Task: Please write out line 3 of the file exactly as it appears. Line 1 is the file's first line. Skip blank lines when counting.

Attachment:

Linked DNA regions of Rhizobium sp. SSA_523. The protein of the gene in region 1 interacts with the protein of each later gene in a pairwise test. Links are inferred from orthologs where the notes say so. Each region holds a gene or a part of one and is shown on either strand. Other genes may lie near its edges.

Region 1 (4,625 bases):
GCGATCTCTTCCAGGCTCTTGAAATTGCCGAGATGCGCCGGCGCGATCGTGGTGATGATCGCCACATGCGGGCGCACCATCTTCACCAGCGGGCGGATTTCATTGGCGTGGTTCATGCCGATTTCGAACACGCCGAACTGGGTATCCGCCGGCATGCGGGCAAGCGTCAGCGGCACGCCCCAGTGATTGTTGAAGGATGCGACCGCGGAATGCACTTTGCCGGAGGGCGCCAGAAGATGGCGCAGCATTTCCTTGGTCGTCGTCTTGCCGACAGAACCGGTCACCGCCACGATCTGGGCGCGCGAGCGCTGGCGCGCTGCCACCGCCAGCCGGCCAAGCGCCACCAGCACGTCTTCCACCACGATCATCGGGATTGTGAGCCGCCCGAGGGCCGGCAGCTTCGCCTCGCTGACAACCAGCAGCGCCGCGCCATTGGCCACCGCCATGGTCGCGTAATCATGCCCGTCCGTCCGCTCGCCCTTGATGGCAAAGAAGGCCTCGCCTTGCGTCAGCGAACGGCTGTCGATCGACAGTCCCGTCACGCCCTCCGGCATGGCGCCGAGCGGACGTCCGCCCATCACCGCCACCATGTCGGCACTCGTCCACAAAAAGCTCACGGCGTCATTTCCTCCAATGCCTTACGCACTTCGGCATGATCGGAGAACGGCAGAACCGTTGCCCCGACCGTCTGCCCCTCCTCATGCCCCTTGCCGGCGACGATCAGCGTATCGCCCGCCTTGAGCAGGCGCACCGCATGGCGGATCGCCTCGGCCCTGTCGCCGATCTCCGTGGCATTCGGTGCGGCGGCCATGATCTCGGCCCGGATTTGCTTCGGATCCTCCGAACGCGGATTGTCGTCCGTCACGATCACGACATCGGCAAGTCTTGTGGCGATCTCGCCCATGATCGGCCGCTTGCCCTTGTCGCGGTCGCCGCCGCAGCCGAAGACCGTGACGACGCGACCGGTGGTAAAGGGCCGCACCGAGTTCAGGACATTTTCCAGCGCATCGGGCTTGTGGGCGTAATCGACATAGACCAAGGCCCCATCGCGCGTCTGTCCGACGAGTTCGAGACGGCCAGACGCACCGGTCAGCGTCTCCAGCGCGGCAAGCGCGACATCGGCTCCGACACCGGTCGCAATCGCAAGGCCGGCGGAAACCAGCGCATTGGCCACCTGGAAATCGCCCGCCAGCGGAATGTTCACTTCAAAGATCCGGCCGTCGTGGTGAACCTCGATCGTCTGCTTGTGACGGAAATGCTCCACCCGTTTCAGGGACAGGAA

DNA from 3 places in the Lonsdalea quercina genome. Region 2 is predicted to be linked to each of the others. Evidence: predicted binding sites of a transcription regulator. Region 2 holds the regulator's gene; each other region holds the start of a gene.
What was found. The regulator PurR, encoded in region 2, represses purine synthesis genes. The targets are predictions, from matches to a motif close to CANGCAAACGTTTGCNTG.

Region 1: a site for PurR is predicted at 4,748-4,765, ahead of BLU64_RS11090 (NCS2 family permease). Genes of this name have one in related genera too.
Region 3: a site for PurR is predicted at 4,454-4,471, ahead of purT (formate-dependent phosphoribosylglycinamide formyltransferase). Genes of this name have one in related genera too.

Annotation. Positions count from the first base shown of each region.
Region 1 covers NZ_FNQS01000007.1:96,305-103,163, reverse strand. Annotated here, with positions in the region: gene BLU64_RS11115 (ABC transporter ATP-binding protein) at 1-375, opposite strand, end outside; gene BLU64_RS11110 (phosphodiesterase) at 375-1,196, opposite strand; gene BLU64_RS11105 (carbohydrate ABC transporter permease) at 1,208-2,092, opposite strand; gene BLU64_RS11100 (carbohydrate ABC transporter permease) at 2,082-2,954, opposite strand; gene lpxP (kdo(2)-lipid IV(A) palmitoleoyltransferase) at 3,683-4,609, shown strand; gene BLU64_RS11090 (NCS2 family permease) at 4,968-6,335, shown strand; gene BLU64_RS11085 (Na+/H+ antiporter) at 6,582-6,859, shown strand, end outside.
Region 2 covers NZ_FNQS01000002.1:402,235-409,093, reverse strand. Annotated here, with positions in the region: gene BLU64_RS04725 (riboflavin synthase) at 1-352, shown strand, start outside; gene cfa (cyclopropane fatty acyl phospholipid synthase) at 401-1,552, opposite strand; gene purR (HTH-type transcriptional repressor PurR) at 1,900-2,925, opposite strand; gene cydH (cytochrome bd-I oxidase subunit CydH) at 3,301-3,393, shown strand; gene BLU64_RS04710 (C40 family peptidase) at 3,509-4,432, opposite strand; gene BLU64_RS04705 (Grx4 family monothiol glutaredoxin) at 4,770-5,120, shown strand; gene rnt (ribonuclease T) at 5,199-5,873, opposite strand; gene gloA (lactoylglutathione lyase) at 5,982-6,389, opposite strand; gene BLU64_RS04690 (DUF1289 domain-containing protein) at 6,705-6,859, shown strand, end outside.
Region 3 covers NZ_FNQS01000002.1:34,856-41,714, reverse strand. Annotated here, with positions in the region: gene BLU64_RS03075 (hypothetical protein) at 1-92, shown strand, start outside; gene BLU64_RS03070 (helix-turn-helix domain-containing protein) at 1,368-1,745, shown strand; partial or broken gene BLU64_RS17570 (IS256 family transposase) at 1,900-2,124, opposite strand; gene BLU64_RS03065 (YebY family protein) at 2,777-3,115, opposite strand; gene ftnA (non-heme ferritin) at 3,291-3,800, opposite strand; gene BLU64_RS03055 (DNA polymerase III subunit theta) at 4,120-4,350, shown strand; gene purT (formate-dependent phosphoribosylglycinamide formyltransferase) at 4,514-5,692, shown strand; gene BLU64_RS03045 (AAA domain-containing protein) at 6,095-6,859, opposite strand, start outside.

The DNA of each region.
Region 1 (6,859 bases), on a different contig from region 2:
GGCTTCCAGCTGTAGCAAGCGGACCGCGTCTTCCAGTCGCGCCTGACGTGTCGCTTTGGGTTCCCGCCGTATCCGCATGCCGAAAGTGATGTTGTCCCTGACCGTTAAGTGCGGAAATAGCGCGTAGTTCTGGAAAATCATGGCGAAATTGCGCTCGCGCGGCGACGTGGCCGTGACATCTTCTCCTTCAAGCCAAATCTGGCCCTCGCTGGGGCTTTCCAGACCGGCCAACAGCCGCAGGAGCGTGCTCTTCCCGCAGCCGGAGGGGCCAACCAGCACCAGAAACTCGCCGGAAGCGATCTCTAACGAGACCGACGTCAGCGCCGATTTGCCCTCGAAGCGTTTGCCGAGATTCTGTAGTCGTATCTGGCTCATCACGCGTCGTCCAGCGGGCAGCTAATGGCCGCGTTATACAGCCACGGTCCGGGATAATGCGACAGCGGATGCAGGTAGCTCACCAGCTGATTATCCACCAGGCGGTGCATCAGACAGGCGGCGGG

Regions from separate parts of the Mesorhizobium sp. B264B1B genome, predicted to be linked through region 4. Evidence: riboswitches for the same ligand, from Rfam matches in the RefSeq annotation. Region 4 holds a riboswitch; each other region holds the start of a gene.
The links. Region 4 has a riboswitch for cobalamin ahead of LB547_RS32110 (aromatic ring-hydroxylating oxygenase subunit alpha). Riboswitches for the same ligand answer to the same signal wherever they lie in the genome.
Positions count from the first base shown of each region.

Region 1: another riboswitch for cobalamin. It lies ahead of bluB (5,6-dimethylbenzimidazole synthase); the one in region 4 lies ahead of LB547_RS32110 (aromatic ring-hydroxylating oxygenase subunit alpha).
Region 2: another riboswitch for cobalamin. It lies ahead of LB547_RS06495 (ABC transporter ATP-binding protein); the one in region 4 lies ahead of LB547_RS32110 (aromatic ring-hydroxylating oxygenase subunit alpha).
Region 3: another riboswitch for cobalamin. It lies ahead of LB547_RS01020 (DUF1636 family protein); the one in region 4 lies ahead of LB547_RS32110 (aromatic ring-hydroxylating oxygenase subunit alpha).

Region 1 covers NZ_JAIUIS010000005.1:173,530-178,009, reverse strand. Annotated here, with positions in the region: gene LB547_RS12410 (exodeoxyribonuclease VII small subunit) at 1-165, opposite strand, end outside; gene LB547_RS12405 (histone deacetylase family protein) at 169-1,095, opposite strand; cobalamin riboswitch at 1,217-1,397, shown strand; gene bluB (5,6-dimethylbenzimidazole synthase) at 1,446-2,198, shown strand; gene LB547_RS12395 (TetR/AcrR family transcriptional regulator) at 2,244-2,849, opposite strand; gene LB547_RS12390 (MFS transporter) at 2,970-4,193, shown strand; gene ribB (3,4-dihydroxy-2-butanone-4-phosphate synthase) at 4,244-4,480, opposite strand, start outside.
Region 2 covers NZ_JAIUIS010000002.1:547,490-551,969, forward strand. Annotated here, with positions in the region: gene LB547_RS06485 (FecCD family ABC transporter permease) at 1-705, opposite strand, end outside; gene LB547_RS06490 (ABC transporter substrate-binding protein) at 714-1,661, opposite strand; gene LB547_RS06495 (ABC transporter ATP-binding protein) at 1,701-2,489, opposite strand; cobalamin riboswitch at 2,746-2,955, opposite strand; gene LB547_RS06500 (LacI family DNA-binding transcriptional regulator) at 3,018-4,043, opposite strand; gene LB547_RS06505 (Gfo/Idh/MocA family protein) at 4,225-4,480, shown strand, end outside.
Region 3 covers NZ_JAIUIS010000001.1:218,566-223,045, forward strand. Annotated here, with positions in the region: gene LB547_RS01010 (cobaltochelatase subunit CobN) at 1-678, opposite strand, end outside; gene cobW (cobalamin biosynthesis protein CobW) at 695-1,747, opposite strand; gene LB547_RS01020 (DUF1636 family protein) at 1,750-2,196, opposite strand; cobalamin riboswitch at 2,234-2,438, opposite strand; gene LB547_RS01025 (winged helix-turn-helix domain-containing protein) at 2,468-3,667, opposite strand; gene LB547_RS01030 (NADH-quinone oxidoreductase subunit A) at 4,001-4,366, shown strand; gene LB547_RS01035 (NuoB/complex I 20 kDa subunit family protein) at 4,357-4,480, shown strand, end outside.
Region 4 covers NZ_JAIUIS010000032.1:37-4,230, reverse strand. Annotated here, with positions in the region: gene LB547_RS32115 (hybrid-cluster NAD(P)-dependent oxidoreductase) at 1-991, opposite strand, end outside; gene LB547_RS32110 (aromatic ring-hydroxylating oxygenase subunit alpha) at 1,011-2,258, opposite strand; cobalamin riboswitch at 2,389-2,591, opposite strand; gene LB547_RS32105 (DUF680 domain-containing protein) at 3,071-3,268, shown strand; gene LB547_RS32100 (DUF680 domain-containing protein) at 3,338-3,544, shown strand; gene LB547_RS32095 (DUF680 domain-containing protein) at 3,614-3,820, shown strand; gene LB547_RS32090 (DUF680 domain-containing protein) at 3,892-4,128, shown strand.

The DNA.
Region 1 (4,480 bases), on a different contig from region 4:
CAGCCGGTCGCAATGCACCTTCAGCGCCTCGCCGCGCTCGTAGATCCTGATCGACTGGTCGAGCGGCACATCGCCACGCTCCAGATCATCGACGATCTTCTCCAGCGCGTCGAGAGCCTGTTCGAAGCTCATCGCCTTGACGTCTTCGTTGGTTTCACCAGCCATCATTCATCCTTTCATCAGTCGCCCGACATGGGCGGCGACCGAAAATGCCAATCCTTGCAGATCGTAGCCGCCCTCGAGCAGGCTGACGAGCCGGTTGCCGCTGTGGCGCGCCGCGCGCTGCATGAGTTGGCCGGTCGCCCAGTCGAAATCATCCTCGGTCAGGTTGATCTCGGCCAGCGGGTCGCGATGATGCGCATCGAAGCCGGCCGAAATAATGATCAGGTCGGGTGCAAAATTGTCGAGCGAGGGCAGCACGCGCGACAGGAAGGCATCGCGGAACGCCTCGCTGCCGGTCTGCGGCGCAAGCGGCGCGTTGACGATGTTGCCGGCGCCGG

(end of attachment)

GCGATCTCTTCCAGGCTCTTGAAATTGCCGAGATGCGCCGGCGCGATCGTGGTGATGATCGCCACATGCGGGCGCACCATCTTCACCAGCGGGCGGATTTCATTGGCGTGGTTCATGCCGATTTCGAACACGCCGAACTGGGTATCCGCCGGCATGCGGGCAAGCGTCAGCGGCACGCCCCAGTGATTGTTGAAGGATGCGACCGCGGAATGCACTTTGCCGGAGGGCGCCAGAAGATGGCGCAGCATTTCCTTGGTCGTCGTCTTGCCGACAGAACCGGTCACCGCCACGATCTGGGCGCGCGAGCGCTGGCGCGCTGCCACCGCCAGCCGGCCAAGCGCCACCAGCACGTCTTCCACCACGATCATCGGGATTGTGAGCCGCCCGAGGGCCGGCAGCTTCGCCTCGCTGACAACCAGCAGCGCCGCGCCATTGGCCACCGCCATGGTCGCGTAATCATGCCCGTCCGTCCGCTCGCCCTTGATGGCAAAGAAGGCCTCGCCTTGCGTCAGCGAACGGCTGTCGATCGACAGTCCCGTCACGCCCTCCGGCATGGCGCCGAGCGGACGTCCGCCCATCACCGCCACCATGTCGGCACTCGTCCACAAAAAGCTCACGGCGTCATTTCCTCCAATGCCTTACGCACTTCGGCATGATCGGAGAACGGCAGAACCGTTGCCCCGACCGTCTGCCCCTCCTCATGCCCCTTGCCGGCGACGATCAGCGTATCGCCCGCCTTGAGCAGGCGCACCGCATGGCGGATCGCCTCGGCCCTGTCGCCGATCTCCGTGGCATTCGGTGCGGCGGCCATGATCTCGGCCCGGATTTGCTTCGGATCCTCCGAACGCGGATTGTCGTCCGTCACGATCACGACATCGGCAAGTCTTGTGGCGATCTCGCCCATGATCGGCCGCTTGCCCTTGTCGCGGTCGCCGCCGCAGCCGAAGACCGTGACGACGCGACCGGTGGTAAAGGGCCGCACCGAGTTCAGGACATTTTCCAGCGCATCGGGCTTGTGGGCGTAATCGACATAGACCAAGGCCCCATCGCGCGTCTGTCCGACGAGTTCGAGACGGCCAGACGCACCGGTCAGCGTCTCCAGCGCGGCAAGCGCGACATCGGCTCCGACACCGGTCGCAATCGCAAGGCCGGCGGAAACCAGCGCATTGGCCACCTGGAAATCGCCCGCCAGCGGAATGTTCACTTCAAAGATCCGGCCGTCGTGGTGAACCTCGATCGTCTGCTTGTGACGGAAATGCTCCACCCGTTTCAGGGACAGGAA